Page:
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Pitchfork Music Festival - Day 2

Madlib has been a part of several projects as both a rapper and producer that Hip-Hop aficionados praise heavily but few have reached the critical heights of Madvillainy. On the 20th anniversary of the collaborative project featuring Madlib and the late MF DOOM, the Beat Konducta gave a strong salute to the masked supervillain.

Taking to Instagram, Madlib shared a clip of a video for Madvillainy standout cut “All Caps” and captioned the post with, “20 years. RIP to the Villain.”

It was remarkable considering the Oxnard, Calif. native isn’t on social media much at all. As it stands, Madvillainy is considered a modern-era classic and influenced several rappers such as many members of the Pro Era collective (Joey BadA$$, Chuck Strangers, Kirk Knight, etc.) and Yasiin Bey among others.

Peanut Butter Wolf, the founder of Stones Throw Records which put out the album, also chimed in on Complex Music’s post about Madvillainy and shared that it is the only album on the label to achieve gold status.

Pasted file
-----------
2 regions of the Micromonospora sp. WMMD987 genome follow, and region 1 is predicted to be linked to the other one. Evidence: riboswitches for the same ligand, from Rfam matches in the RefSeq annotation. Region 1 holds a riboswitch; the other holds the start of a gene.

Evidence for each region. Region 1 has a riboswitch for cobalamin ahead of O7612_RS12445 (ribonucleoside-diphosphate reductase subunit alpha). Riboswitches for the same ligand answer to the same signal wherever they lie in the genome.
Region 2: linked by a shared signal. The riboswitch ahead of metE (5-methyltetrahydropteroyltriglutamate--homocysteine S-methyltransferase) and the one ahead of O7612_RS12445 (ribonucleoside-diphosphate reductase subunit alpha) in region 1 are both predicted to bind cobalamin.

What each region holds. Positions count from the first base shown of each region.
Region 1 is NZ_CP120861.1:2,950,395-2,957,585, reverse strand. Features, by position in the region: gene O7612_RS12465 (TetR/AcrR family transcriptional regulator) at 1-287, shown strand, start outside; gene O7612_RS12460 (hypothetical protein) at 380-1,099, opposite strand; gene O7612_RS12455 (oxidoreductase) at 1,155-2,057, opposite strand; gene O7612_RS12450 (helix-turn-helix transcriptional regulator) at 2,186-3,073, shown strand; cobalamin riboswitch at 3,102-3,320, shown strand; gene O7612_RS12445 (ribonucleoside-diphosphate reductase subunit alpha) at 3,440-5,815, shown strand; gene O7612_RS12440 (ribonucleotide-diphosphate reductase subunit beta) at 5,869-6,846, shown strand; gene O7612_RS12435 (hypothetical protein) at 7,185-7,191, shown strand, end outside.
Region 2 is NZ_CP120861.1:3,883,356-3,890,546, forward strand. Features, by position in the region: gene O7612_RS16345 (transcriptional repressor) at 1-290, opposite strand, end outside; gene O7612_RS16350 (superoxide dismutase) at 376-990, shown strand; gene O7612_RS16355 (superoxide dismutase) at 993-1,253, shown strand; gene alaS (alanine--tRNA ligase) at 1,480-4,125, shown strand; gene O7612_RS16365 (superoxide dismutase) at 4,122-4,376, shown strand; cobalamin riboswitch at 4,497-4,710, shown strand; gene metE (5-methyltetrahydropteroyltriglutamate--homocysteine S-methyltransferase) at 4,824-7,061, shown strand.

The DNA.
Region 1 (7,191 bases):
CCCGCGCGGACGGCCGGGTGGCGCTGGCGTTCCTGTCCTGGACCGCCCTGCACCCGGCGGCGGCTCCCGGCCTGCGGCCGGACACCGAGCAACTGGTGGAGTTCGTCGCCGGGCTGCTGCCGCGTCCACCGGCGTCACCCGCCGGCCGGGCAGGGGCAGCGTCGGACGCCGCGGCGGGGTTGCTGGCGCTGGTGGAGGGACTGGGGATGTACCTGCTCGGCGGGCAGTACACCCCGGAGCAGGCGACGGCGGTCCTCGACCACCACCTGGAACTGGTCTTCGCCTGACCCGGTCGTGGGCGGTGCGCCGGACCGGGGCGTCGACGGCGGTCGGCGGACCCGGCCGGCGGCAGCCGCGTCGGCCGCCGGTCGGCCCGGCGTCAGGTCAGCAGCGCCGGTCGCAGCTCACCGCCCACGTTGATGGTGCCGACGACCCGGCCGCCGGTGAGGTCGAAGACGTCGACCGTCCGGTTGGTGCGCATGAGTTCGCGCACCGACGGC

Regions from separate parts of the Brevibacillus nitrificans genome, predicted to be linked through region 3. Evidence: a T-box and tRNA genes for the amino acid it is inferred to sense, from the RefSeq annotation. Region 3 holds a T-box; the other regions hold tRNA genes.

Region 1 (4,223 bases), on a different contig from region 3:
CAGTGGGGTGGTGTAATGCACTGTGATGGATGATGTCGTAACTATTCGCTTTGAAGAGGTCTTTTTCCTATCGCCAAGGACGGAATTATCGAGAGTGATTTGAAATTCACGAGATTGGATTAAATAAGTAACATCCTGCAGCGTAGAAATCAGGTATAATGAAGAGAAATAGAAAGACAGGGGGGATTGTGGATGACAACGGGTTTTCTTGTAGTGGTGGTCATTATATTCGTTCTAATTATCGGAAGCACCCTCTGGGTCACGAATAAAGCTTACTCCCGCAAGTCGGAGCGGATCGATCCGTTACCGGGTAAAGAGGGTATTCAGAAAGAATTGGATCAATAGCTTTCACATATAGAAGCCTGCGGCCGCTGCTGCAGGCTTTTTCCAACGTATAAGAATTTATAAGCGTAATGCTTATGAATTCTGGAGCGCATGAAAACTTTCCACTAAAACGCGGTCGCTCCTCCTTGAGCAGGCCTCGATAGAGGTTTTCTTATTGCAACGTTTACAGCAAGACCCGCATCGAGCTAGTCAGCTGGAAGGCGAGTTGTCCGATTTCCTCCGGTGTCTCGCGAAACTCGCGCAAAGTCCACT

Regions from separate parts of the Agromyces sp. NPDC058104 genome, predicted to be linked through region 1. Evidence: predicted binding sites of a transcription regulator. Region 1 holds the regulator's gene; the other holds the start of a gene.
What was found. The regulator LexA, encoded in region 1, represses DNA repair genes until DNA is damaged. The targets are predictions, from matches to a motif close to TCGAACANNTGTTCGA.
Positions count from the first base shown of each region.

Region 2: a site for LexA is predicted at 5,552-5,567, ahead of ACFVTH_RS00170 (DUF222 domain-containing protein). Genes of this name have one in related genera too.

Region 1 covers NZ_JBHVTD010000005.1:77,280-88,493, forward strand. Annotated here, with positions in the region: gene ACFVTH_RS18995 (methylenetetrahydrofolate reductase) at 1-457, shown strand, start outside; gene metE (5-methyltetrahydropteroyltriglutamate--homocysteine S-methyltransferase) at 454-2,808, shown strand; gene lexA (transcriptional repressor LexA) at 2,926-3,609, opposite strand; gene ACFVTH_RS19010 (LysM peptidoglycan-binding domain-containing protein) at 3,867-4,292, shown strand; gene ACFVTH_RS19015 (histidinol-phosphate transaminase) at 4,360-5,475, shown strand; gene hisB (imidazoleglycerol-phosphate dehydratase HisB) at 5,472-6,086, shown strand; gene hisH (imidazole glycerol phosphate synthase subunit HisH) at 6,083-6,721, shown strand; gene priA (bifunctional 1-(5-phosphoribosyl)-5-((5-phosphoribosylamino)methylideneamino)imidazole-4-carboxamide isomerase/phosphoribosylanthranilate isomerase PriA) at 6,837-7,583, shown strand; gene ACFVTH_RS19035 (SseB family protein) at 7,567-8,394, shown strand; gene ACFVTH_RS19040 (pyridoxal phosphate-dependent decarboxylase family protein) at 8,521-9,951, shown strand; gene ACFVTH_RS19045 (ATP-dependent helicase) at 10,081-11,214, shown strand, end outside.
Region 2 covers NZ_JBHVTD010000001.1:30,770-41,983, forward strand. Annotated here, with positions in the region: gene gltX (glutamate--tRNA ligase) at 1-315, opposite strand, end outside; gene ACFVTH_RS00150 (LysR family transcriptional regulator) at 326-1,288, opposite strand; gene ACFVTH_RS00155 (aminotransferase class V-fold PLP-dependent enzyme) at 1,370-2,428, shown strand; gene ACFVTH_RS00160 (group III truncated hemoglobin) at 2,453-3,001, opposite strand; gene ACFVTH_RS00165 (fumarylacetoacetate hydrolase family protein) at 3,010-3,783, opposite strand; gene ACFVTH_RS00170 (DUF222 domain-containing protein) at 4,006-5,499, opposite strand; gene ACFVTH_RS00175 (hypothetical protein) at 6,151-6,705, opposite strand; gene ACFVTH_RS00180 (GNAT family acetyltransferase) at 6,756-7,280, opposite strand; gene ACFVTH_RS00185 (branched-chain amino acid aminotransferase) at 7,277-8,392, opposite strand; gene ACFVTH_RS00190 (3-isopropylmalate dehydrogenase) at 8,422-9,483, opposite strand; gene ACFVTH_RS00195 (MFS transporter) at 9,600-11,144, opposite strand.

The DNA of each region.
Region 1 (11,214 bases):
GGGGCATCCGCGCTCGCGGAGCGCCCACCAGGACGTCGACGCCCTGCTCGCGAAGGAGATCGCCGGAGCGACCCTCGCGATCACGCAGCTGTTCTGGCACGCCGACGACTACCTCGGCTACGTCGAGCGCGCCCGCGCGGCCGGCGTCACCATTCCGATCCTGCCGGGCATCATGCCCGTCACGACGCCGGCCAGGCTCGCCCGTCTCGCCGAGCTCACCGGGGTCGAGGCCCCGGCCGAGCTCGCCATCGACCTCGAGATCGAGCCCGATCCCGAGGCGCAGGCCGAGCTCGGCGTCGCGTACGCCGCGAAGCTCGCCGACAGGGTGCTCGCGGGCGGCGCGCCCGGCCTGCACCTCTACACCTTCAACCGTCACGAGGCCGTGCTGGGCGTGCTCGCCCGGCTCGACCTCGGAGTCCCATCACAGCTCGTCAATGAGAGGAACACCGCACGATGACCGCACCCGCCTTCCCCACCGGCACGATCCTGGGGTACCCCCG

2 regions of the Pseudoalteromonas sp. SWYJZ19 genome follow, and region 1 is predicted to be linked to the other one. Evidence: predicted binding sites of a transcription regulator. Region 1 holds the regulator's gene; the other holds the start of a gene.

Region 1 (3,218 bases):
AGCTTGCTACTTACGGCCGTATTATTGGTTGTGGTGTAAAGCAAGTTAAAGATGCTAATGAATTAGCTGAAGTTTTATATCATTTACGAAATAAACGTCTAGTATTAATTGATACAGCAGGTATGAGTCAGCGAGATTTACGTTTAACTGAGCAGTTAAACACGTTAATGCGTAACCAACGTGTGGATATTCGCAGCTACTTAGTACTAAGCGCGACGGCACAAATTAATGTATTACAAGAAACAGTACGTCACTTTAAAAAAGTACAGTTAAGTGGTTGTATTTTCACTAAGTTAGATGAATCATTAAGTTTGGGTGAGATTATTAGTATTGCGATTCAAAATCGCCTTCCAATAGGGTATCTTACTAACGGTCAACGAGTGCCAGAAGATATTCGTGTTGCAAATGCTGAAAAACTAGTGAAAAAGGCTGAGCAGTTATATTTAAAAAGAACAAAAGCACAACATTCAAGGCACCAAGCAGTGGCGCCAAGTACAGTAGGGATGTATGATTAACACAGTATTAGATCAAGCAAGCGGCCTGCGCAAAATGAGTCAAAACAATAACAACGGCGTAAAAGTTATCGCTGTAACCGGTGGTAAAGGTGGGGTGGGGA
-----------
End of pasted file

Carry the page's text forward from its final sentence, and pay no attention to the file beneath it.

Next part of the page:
From IG:

Here’s some more facts. This was an album where Madlib chose to record the beats in my basement that we called The Bomb Shelter (it was a literally a concrete bomb shelter). DOOM recorded his vocals in my bedroom down the hall where we also had @ecoleye do a photo shoot that became the album cover. The LA release party was at The Fonda (a modest sized venue) and we stacked the bill w/ me, J Rocc, Madlib, Dilla, and Common, besides (the headliner) DOOM because we were afraid it wouldn’t sell out. We did a few more shows that month with the same lineup in a few major markets to small but very excited crowds. That was it in terms of promotion, besides doing 3 LOW BUDGET music videos (2 in the same day) that I convinced DOOM into reluctantly doing. It’s the first (and only) album on my 28 year old label to go gold.

The dense poetics of Madvillainy have never been replicated as MF DOOM had a style so unique to his vocal tone that it wouldn’t sound right coming from another artist. Adding to the lore, the production from The Bad Kid was performed on what some might consider simple equipment.

The bulk of the beats were made on a Boss Dr. Sample Sp-303 sampler, a tape deck, and a portable turntable with records discovered in Brazil and other travels. The mixing and mastering were overseen by Dave Cooley, who previously worked on records with J Dilla, Adrian Younge, and remastering projects from the late Isaac Hayes and more.

Check out Madvillainy below along with Madlib’s tribute to DOOM.

Photo: Getty

Madlib Salutes MF DOOM On 20th Anniversary Of ‘Madvillainy’  was originally published on hiphopwired.com